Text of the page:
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  • The Hyena People: Ethiopian Jews In Christian Ethiopia
  • Jacob Climo
The Hyena People: Ethiopian Jews In Christian Ethiopia, by Hagar Salamon. Berkeley: University of California Press, 1999. 157 pp. $17.95.

The discovery of co-religionists in Ethiopia aroused latent racial tensions in world Jewry and sparked a major discourse regarding the identity of Ethiopian Jews. Significantly, the proclamation of the Sephardic Chief Rabbi of Israel that the group was descended from the lost tribe of Dan linked the Beta Israel to the Jewish people in a way that did not challenge the underlying presumption of Jewish common descent. When Jewish religious authorities were debating the issue of admitting the Falashas to Israel, they asked, Are the Falashas real Jews? But the real question according to Hagar Salamon should be: What did it mean to be a Jew in Christian Ethiopia, and particularly, what were the cultural manifestations and organizing principles that governed Beta Israel’s experience? The drama of their position as a marginal group in Christian Ethiopia was altered into an internal Jewish drama when they encountered the Jewish world outside Ethiopia. However, for the Beta Israel, who were for a long period cut off [End Page 155] from other Jewish communities, the question of Jewish identity was governed by the dynamic concept of transformation and was, as this book demonstrates, profoundly related to Christianity.

Salamon, a lecturer in Jewish Studies and Folklore at the Hebrew University, conducted in-depth interviews with more than 100 members of the group who migrated to Israel from various regions of Ethiopia. In presenting their perspective she proffers a system of opposing categories claiming they are fundamental to the economic and ideological relationships of Jews and Christians in Ethiopia. Underlying her interpre tation is the theorem of “the constancy of real objects.” Salamon explains, “The notion that a person could be an ordinary man by day and a hyena by night is a concept foreign to the most fundamental categories of modern western thought.” On this note she begins her intriguing exploration of the Ethiopian meanings of transformations in the relations between Jews and Christians.

The belief in the transformations of people, material, and forms characterized intergroup relations in Ethiopia. Transformation was ubiquitous and emerged as the central idiom in Jewish-Christian relations. Beta Israel were not distinguished from their Christian neighbors by any physical, visual, or linguistic differences and would seem to have belonged to a single group. However, it was precisely on the physical level that contact between Jews and Christians was forbidden, on the grounds that it led to contamination and transferred impurity. Christians also refrained from close contact with Beta Israel out of fear of magical curses. Both groups developed different mechanisms designed to enable routine daily ties between them.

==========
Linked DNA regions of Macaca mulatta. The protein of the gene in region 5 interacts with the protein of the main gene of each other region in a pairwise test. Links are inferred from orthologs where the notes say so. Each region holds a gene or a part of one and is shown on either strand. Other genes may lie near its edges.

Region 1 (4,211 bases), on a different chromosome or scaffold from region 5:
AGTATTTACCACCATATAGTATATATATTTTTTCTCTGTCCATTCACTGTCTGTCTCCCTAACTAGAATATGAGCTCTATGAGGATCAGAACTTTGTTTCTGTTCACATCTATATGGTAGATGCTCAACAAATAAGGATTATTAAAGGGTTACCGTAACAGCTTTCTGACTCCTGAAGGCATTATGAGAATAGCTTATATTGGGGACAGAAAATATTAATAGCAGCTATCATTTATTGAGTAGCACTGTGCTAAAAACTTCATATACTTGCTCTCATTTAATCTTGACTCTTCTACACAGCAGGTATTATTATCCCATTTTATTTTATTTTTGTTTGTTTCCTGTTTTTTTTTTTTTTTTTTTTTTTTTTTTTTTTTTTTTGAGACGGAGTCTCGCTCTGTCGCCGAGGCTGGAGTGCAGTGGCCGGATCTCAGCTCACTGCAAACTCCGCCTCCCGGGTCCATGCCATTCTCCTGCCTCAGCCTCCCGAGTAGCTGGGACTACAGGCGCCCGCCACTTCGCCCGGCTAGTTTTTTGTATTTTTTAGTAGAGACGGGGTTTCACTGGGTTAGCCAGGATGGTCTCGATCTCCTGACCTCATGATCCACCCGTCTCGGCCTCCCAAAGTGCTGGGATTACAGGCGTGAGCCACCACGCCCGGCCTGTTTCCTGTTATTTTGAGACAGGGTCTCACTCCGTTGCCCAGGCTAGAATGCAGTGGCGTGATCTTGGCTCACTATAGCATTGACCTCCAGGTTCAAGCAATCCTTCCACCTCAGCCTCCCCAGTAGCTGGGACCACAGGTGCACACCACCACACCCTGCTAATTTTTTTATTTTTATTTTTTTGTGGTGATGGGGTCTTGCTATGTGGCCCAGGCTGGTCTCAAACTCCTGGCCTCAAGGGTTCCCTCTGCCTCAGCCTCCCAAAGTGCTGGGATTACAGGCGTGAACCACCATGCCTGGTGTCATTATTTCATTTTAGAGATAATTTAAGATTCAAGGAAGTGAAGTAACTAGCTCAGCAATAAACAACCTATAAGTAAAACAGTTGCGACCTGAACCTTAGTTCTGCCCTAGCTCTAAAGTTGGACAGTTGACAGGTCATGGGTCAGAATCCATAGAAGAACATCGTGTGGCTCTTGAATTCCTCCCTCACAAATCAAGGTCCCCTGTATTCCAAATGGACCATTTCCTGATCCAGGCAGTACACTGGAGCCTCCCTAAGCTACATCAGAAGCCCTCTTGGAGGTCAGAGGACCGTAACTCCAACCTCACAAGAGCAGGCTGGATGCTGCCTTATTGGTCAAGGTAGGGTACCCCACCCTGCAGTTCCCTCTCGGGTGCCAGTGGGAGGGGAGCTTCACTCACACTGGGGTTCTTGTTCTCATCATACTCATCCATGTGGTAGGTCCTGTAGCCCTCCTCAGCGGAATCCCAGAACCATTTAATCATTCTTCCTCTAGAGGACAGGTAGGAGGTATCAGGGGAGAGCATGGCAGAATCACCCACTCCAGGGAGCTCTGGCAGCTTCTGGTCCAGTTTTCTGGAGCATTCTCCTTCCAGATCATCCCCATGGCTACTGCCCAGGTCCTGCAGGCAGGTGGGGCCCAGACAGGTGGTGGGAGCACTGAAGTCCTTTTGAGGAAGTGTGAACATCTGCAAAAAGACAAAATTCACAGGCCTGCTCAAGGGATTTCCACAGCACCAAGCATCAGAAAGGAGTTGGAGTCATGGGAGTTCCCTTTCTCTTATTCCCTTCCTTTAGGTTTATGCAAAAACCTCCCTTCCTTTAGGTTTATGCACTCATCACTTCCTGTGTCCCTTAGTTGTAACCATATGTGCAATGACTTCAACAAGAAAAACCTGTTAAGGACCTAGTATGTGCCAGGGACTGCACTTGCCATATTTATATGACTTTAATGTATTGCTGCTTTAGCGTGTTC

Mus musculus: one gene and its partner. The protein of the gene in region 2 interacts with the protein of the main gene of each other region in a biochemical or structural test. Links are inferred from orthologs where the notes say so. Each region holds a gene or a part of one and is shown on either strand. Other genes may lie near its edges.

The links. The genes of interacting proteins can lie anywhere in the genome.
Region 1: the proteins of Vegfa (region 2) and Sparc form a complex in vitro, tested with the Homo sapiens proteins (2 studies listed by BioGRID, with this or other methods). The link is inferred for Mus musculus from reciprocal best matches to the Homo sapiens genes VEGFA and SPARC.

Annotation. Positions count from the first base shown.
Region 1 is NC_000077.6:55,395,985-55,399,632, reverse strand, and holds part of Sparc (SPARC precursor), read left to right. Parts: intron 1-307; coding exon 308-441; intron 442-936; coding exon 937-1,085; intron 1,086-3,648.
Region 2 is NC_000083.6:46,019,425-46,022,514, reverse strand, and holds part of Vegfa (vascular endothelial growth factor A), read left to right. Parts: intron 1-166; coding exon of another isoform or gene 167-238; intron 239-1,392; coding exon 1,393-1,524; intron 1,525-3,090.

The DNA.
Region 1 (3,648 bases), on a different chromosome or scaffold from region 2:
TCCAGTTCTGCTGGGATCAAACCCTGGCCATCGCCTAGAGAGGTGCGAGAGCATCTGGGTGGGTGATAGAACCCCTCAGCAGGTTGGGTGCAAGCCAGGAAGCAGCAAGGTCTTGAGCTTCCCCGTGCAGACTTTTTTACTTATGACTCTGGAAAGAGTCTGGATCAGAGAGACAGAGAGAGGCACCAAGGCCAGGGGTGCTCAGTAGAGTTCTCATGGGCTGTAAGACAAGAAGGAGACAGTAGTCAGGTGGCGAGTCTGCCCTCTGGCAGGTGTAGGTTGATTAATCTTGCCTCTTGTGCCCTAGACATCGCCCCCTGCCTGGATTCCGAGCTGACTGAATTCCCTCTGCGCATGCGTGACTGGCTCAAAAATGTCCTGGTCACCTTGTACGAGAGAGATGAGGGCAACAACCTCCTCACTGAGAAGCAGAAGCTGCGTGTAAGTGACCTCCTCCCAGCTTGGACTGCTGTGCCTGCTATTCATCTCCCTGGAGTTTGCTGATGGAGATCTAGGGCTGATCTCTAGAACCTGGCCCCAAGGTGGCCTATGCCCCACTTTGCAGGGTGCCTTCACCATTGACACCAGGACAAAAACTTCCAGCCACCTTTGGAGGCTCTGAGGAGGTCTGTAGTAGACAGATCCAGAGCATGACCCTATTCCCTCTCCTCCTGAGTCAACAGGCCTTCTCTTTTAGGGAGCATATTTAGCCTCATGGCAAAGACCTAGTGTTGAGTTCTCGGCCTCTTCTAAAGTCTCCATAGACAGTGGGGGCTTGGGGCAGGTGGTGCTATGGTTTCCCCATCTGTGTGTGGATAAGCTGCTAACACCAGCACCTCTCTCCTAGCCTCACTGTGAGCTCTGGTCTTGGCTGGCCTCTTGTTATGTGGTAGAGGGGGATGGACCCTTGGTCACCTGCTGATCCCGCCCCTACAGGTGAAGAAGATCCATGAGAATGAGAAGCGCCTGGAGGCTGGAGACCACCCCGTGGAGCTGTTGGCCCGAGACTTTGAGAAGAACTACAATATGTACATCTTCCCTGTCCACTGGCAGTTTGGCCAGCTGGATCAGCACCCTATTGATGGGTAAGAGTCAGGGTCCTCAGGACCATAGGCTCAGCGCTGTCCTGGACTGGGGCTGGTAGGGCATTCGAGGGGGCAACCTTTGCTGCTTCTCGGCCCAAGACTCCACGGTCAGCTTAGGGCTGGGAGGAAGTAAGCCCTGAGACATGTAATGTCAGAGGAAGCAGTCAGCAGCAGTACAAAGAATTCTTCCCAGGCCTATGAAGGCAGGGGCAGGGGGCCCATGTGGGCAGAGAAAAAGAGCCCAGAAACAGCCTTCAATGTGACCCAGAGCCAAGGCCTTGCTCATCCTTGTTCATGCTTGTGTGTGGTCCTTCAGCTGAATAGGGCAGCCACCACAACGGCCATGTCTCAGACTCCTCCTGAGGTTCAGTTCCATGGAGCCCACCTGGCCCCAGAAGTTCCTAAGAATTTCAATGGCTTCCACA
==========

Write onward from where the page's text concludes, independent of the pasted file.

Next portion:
Economic ties were based on a hierarchical structure in which firm cooperation existed in agriculture and livestock tending as well as in crafts in which Jews special ized. To explain the nature of work relations between the groups, Salamon’s informants resorted to a language replete with contrasts and transformations. The land, the main source of livelihood for both groups, belonged to the Christians, and Beta Israel worked it as tenants. The inequality and unfairness of the situation was apparent also in the appellations Christians gave to Jews. Jewish claims to ancient roots in Ethiopia were incompatible with the Christian denial of their right to own land. Christian attempts to justify their ownership indicated awareness that the Jews once owned lands in Ethiopia and potentially might do so again.

The specialized crafts practiced by Beta Israel were highly charged with transformative tensions. Men worked as smiths and weavers, while women made pottery; both crafts involved the mutation of material forms through the use of fire. Christians were ambivalent towards these occupations. They considered the craftsmen inferior but had great need for their products: clay utensils, plows, knives and weapons. It was a case of the dependence of the strong upon the weak. Jews presented these implements to Christians as gifts on ritual occasions, emphasizing the symbolic content [End Page 156] of cooperation between the groups. The ambivalence with which these crafts were regarded was expressed by...

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pp. 155-159
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